An incredible 75% of the world’s population is lactose intolerant. But only around 5% are lactose-free in the UK. This is due to the fact that lactose intolerance is very much highly concentrated in different areas of the world. In some countries, primarily the southern hemisphere, between 60-100% of the population are lactose intolerant.

food trends - lactose-free

This intolerance is caused by an inability to digest the carbohydrate, lactose, in dairy products. This occurs when the enzyme, lactase, has limited production in the body. Another cause of lactose sensitivity could be an illness that leads to gut inflammation and therefore a temporary decline in lactase production.

Lactose-free doesn’t necessarily mean dairy-free. It is thought that people with a lactose intolerance can have up to 18g of lactose a day. There are dairy products that have very small amounts of lactose, such as butter and some cheeses. A dairy intolerance could be caused by something else within the dairy that isn’t necessarily lactose.

Emerging produce trends


  • Coffee shops are seeing a rise in the demand for plant-based milks, with 48% of customers opting for the dairy alternatives and 21 million plant-based coffee drinks being served each week in the UK!
  • Chilled coffee, Mintel reports 30% of coffee consumers seek out chilled coffee as an alternative to soft drinks
  • Caffeine-free options such as matcha, turmeric and beetroot along with chai are still experiencing a buzz
  • Botanical beverages are making a steady rise to replace sugary, ready-to-drink cold teas
  • Raicilla, a Mexican spirit made from agave cactus, produced via roasting and delivers a smoky, earthy and slightly floral flavour

Fruit & Vegetables

food trends - dragon fruit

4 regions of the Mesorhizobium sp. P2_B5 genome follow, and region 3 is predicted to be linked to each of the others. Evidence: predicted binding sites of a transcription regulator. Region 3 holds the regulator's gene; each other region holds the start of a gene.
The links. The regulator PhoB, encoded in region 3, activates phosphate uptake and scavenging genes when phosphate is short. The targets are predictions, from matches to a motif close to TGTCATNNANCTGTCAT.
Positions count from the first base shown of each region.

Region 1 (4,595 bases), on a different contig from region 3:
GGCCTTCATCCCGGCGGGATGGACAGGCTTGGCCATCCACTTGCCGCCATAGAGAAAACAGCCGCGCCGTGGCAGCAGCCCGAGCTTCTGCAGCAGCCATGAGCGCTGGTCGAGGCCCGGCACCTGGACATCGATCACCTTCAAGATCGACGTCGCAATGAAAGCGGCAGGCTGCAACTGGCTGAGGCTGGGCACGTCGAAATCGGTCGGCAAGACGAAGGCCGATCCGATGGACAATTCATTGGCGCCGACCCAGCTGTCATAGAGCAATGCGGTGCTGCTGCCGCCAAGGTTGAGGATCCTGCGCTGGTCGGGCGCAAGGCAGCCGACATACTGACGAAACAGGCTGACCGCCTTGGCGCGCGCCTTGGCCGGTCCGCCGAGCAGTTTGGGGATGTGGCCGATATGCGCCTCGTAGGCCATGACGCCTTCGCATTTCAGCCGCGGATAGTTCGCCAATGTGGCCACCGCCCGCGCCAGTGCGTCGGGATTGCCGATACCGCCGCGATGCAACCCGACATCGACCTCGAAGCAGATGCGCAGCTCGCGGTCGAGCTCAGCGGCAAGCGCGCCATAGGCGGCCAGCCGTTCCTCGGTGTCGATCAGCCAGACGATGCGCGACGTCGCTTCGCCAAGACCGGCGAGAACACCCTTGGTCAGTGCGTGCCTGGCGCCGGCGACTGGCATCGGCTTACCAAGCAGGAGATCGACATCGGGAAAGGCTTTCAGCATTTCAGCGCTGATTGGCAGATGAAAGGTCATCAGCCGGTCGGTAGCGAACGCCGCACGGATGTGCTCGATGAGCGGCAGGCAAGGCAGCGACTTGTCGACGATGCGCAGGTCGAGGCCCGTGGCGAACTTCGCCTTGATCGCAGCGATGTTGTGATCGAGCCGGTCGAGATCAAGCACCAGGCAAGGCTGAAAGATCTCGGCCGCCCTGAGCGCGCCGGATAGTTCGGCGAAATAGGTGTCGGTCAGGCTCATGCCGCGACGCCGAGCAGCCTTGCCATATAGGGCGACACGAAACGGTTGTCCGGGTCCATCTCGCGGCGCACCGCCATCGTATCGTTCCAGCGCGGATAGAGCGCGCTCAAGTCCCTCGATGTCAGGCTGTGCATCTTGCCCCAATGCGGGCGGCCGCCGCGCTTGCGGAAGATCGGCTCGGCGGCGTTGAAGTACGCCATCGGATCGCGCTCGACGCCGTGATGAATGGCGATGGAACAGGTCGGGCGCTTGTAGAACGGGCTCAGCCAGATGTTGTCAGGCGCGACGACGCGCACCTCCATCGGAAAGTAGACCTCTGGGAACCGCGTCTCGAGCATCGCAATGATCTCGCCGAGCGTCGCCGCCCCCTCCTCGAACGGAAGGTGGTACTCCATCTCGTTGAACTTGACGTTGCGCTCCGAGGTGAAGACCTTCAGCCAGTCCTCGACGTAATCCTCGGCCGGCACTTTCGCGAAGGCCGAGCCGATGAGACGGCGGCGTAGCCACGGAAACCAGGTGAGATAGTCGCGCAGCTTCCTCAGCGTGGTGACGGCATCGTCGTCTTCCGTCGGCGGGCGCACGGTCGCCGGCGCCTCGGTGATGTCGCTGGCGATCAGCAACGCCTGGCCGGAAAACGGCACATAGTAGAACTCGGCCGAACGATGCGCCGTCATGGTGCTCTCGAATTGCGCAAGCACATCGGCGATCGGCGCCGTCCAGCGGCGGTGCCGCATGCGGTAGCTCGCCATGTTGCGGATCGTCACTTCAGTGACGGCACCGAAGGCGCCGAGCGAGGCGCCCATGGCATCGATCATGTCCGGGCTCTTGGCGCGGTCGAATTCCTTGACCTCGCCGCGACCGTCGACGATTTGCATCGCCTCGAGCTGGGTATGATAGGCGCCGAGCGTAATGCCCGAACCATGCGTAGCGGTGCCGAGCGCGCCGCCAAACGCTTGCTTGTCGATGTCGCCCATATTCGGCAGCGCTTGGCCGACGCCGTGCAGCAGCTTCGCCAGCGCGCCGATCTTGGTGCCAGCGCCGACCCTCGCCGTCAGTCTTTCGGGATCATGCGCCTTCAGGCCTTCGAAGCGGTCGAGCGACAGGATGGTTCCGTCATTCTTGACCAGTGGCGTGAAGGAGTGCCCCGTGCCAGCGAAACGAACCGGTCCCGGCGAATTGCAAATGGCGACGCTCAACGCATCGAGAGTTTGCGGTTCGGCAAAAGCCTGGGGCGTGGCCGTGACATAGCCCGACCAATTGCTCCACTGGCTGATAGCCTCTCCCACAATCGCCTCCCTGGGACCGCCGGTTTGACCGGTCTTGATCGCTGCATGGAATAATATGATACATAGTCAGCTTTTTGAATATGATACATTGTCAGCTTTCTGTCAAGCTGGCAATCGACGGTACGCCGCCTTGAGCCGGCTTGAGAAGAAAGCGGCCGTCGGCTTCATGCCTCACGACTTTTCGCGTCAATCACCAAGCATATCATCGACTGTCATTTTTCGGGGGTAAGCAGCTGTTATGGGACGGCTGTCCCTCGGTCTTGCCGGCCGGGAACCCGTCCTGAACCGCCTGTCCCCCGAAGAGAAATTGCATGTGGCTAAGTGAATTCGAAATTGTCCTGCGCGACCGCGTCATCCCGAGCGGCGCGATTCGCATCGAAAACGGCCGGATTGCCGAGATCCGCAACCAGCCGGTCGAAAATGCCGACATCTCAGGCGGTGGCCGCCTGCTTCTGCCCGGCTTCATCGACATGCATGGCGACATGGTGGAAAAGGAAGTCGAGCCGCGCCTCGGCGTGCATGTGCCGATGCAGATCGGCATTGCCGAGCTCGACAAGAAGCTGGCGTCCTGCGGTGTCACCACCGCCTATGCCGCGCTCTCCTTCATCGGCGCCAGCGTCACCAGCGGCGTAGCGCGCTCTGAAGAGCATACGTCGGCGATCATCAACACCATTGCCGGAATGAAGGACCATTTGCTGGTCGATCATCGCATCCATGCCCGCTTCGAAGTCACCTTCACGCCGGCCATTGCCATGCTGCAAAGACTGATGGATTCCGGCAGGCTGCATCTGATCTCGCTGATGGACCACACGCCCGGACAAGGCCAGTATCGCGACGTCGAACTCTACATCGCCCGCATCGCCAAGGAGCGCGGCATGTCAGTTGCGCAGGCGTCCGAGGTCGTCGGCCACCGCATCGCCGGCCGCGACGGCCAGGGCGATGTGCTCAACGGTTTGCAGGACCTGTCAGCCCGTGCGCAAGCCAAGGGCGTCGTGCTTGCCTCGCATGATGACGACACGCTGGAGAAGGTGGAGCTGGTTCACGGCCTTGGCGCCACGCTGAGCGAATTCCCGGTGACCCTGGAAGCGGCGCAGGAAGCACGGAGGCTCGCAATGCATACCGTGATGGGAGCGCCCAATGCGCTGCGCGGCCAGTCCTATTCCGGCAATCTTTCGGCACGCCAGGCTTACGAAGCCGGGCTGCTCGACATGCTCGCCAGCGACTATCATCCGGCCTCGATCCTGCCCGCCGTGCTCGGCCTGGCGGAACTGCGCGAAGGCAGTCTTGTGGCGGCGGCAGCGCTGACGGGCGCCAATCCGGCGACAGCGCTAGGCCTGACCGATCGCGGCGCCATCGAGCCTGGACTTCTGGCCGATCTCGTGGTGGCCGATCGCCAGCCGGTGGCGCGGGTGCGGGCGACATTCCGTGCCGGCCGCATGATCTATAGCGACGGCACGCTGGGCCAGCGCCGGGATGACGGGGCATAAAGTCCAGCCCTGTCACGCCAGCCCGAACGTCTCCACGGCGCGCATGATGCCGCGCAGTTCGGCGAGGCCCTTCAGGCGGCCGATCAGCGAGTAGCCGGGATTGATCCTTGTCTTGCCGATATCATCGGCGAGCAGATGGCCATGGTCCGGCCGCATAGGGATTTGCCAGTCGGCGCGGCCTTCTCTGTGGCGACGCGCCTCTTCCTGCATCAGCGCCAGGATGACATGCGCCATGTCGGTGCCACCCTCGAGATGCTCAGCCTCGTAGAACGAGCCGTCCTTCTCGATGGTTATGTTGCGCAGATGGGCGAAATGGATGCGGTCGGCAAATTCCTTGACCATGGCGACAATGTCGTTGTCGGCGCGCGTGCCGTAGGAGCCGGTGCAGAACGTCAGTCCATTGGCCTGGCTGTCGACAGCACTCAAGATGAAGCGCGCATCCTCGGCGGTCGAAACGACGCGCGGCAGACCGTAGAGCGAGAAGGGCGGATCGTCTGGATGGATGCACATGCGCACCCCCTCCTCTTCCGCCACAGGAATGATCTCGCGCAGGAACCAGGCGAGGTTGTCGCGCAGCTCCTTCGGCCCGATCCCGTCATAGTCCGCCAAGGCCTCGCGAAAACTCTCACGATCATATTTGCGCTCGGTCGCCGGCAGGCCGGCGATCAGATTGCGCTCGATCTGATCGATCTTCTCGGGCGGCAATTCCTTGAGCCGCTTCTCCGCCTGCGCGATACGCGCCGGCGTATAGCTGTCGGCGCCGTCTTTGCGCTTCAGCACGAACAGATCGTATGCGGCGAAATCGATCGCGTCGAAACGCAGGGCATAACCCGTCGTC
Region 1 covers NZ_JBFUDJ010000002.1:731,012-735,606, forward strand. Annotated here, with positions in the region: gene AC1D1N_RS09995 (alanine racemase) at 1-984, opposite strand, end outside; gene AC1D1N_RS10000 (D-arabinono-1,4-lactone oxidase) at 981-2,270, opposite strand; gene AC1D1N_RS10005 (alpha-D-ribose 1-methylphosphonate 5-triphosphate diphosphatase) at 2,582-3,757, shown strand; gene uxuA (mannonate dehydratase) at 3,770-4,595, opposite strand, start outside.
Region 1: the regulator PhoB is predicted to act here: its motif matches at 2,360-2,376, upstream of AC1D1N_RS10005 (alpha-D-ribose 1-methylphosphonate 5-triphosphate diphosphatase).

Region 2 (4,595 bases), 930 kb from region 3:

• Seaweeds such as lichen and dulse are making an appearance in restaurants, this comes with the sustainability drive and fashion for foraging
  • Colourful produce that is Instagram worthy
  • Exotic fruits from the Pacific rim such as dragon fruit, guava and passionfruit
  • Meat-imitating veg, with the growth of veganism restaurants are experimenting with vegetables that can replace meat textures

Ancient grains

  • Teff, spelt and freekeh are becoming more popular with farmers claiming they are more sustainable to produce as their resistance to pests and drought is much higher than conventional grains


  • Kefir and fermented milk are on the rise due to the friendly bacteria that are good for the gut
  • Tempeh, a fermented soybean cake, currently used in some sushi and a burger featuring at Patty & Bun in London
  • Drinking vinegars have made a bit of a buzz with the health benefits they bring, now available in flavours such as kale and kiwi

Sustainable, less waste

  • Whey, the by-product of cheese, has been seen to be used in sauces, salad dressings and braising in the effort to cut down on food waste
  • Zero-waste restaurants, we are now seeing establishments making huge efforts to create zero waste by using as much of the product as possible (from root to flower), composting or returning to the grower
  • Reusable food wrapping made from beeswax as an alternative to clingfilm and tinfoil